what is the syntax of DOTS?

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what is the syntax of DOTS?

Mark Ian Barlow
Looking at parser.c I spotted the symbol DOTS ('...'). I guessed it was a
valid function parameter, and sure enough:

function foo(x,...) print(x) end   foo("bar")

was accepted, but (assuming the obvious) how do I access the parameter list
within the body of foo()? Should I be doing this at all or is it a legacy
from an earlier version, or maybe an internal reserved feature?

--  Mark Ian Barlow                Non-Linear Control Consultants Ltd.
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    [hidden email]            Voice / Fax: +44 (0)1207 562 154

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Re: what is the syntax of DOTS?

Luiz Henrique de Figueiredo-2
>Looking at parser.c I spotted the symbol DOTS ('...'). I guessed it was a
>valid function parameter, and sure enough:
>
>function foo(x,...) print(x) end   foo("bar")
>
>was accepted, but (assuming the obvious) how do I access the parameter list
>within the body of foo()? Should I be doing this at all or is it a legacy
>from an earlier version, or maybe an internal reserved feature?

This is an experimental, unreleased implementation of variable argument lists.
It may become official in the next version. Or it may not :-)
If you look closer at the code, you'll find a function 'call' that is supposed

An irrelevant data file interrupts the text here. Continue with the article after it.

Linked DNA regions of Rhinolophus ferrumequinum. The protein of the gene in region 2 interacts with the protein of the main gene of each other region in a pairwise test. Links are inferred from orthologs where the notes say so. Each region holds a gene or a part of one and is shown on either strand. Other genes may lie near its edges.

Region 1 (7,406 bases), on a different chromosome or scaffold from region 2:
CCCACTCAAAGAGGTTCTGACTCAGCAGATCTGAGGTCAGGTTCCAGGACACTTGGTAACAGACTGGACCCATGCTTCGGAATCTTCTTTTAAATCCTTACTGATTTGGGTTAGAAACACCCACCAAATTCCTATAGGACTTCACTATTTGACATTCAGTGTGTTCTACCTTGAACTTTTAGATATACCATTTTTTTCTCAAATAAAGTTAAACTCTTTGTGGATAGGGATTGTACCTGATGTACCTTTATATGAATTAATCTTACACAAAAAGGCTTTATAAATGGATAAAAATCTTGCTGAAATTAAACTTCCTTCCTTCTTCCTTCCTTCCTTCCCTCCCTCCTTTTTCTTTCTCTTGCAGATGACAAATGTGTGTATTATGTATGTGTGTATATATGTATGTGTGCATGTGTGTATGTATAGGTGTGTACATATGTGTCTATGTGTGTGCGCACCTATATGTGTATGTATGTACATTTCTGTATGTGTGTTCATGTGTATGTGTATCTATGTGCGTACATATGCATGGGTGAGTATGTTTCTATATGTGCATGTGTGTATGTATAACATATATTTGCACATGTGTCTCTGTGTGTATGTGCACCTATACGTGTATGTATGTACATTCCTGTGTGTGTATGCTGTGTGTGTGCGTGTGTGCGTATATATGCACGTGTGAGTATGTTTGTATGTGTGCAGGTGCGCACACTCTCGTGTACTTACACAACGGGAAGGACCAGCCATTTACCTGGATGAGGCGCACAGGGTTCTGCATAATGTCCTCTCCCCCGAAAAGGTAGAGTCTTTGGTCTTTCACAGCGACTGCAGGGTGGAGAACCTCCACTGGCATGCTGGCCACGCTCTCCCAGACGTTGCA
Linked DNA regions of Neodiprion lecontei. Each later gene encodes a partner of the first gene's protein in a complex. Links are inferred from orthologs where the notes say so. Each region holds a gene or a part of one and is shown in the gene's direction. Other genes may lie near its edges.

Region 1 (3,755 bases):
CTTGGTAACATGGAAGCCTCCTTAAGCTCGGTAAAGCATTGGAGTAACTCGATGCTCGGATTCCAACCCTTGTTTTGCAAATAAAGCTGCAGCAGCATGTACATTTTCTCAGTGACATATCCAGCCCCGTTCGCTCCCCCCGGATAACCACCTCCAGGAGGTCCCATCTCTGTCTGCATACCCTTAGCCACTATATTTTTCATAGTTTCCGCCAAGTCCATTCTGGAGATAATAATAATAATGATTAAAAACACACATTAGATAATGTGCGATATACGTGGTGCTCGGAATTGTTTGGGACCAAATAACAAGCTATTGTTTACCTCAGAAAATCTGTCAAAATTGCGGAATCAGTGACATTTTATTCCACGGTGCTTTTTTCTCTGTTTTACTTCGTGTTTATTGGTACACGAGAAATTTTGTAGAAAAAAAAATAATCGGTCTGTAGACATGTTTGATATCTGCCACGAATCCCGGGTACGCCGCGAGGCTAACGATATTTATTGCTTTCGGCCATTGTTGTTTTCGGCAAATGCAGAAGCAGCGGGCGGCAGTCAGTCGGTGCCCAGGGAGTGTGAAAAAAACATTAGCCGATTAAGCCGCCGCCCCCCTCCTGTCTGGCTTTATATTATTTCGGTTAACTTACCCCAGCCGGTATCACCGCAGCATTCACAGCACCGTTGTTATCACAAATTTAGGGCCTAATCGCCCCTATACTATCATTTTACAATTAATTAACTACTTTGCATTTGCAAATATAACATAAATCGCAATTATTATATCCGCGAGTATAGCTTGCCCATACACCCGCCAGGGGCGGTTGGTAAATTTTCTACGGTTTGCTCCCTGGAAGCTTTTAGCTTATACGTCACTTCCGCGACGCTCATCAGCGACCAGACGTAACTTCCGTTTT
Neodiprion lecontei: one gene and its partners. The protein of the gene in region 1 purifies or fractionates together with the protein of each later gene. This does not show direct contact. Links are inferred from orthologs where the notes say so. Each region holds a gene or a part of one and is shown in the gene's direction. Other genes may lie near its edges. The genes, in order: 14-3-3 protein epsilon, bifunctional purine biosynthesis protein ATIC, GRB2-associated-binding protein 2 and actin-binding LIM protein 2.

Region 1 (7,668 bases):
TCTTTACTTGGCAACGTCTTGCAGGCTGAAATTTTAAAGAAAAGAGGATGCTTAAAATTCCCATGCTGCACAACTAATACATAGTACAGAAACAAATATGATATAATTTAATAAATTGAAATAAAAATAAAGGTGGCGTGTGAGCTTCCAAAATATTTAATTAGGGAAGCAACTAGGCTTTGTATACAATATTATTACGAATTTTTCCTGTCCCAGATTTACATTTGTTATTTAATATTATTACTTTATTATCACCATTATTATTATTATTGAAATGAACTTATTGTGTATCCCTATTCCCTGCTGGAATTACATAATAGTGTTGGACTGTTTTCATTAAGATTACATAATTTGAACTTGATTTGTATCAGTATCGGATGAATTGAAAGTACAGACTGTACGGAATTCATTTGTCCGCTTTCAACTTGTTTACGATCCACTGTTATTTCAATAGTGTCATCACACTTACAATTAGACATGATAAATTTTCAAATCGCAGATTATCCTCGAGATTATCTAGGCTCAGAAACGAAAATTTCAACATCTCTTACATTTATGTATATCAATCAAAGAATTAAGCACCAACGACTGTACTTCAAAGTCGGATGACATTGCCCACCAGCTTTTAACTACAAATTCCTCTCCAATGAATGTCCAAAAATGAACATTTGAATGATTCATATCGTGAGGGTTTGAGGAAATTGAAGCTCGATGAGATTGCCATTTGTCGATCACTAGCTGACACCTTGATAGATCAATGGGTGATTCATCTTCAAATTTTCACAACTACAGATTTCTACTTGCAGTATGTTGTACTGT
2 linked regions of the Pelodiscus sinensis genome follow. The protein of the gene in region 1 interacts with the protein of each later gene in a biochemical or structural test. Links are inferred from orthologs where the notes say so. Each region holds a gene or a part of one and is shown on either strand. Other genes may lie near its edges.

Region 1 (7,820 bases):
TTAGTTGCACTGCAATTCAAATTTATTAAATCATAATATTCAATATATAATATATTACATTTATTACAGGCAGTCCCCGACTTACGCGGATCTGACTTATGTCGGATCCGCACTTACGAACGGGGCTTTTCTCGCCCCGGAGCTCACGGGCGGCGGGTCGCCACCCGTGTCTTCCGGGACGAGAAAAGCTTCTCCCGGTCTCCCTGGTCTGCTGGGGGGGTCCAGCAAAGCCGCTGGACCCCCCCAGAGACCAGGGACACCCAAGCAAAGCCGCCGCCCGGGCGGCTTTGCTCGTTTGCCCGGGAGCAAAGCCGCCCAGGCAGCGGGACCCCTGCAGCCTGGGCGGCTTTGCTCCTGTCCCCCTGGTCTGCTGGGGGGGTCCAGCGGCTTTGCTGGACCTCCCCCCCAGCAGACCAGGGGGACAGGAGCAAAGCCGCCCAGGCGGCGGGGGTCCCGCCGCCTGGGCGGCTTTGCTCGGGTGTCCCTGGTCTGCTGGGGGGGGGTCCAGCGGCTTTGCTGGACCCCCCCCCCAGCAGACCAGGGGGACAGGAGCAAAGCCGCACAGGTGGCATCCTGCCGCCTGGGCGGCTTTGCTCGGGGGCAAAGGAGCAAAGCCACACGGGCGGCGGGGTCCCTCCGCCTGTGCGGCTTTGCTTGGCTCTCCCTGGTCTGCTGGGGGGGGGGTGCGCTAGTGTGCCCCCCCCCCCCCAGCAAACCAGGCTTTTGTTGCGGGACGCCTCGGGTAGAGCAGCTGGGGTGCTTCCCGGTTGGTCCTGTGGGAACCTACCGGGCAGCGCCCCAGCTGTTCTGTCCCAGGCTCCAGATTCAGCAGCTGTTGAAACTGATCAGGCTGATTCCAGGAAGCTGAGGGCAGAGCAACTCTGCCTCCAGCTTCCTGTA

to be used with this.
--lhf

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Re: what is the syntax of DOTS?

Roberto Ierusalimschy
Being more specific about variable argument lists:

A function declared like "function f(a1, a2, ...)" has, besides a1 and a2,
an extra 'parameter' called "arg". The value of "arg" is always a table,
which has in fields 1,2,... the values of any extra arguments passed to
f, and a field 'n' with the number of extra arguments. For instance:

function f (a1, ...)
  -- control point xx
end

f(3, 5, 7)  -- at point xx, a1=3, arg={5, 7; n=2}
f()         -- at point xx, a1=nil, arg={n=0}
f('a')      -- at point xx, a1='a', arg={n=0}

There is also a pre-defined function "call", that receives a function and
a table, and calls the given function with the parameters given in the
table. More specifically, the expression

  call(f, {a1, a2, [...], an})    -- the [...] is meta-language

is equivalent to

  f(a1, a2, [...], an)  

And a declaration like

function f(...) return call(g, arg) end    -- the ... is language

makes 'f' equivalent to 'g'.


  These facilities are fully implemented in version 2.5, but still
undocumented. Probably they will become oficial in next release
(but please note, "probably").

-- Roberto